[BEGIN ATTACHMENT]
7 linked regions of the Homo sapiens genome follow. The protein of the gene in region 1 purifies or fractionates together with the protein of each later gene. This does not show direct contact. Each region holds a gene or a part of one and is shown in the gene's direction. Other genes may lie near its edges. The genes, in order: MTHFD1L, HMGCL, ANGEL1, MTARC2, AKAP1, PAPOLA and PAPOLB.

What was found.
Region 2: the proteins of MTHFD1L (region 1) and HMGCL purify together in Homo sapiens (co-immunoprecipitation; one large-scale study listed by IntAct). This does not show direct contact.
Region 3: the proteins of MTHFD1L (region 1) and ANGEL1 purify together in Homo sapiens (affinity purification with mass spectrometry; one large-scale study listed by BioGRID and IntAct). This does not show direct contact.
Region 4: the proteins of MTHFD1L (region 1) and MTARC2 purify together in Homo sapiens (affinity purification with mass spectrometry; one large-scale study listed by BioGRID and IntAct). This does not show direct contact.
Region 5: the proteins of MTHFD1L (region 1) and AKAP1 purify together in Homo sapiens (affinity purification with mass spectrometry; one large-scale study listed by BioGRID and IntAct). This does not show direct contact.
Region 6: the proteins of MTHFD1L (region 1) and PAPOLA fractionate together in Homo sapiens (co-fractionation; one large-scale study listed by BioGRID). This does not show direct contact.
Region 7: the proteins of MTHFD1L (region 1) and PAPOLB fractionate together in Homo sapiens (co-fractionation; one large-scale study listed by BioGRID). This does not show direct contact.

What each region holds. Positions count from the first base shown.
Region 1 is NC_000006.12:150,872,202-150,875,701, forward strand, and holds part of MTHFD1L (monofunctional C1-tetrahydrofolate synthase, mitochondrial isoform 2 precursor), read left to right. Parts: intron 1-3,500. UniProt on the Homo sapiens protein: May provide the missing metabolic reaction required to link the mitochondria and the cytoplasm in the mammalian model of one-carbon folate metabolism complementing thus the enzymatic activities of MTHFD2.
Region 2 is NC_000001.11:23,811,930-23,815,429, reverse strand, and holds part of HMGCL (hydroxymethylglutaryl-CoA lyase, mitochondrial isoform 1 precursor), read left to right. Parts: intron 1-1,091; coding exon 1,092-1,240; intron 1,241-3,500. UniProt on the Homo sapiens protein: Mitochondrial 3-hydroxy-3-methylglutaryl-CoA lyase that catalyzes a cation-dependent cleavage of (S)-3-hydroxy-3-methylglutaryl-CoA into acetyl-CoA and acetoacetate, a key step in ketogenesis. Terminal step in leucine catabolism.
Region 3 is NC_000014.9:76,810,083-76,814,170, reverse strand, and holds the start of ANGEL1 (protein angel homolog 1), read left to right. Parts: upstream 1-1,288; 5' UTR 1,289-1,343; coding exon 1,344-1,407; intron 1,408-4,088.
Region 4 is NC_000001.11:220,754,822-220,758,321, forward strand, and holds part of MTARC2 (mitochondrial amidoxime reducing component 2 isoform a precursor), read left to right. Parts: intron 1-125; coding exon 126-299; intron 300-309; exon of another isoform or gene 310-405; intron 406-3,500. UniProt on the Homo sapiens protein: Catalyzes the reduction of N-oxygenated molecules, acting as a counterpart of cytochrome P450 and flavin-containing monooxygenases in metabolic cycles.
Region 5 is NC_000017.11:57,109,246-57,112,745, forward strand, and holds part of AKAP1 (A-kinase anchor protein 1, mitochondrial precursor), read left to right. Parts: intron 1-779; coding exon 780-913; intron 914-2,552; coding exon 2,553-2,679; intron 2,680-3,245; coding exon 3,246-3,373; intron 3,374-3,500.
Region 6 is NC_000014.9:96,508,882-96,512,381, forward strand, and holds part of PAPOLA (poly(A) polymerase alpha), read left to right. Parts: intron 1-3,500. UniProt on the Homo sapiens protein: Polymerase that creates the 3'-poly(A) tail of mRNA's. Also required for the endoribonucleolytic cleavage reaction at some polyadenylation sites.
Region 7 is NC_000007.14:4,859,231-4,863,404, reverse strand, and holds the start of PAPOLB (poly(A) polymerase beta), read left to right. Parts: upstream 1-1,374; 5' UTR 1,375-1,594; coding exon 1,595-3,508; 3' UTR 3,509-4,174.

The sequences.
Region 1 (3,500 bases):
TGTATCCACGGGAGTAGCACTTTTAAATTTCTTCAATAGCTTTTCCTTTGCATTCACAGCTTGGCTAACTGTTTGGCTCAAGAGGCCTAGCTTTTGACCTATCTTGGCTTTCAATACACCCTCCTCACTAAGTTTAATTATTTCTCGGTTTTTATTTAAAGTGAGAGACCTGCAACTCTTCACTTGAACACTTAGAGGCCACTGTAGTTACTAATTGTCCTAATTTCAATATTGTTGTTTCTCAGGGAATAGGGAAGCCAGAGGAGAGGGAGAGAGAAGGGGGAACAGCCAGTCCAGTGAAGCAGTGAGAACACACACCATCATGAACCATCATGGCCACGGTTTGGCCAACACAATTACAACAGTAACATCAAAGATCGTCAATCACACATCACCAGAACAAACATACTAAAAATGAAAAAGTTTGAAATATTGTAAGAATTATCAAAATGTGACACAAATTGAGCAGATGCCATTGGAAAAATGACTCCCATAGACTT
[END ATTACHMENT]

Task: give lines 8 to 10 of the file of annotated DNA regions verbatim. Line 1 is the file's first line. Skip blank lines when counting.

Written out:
Region 7: the proteins of MTHFD1L (region 1) and PAPOLB fractionate together in Homo sapiens (co-fractionation; one large-scale study listed by BioGRID). This does not show direct contact.

What each region holds. Positions count from the first base shown.
Region 1 is NC_000006.12:150,872,202-150,875,701, forward strand, and holds part of MTHFD1L (monofunctional C1-tetrahydrofolate synthase, mitochondrial isoform 2 precursor), read left to right. Parts: intron 1-3,500. UniProt on the Homo sapiens protein: May provide the missing metabolic reaction required to link the mitochondria and the cytoplasm in the mammalian model of one-carbon folate metabolism complementing thus the enzymatic activities of MTHFD2.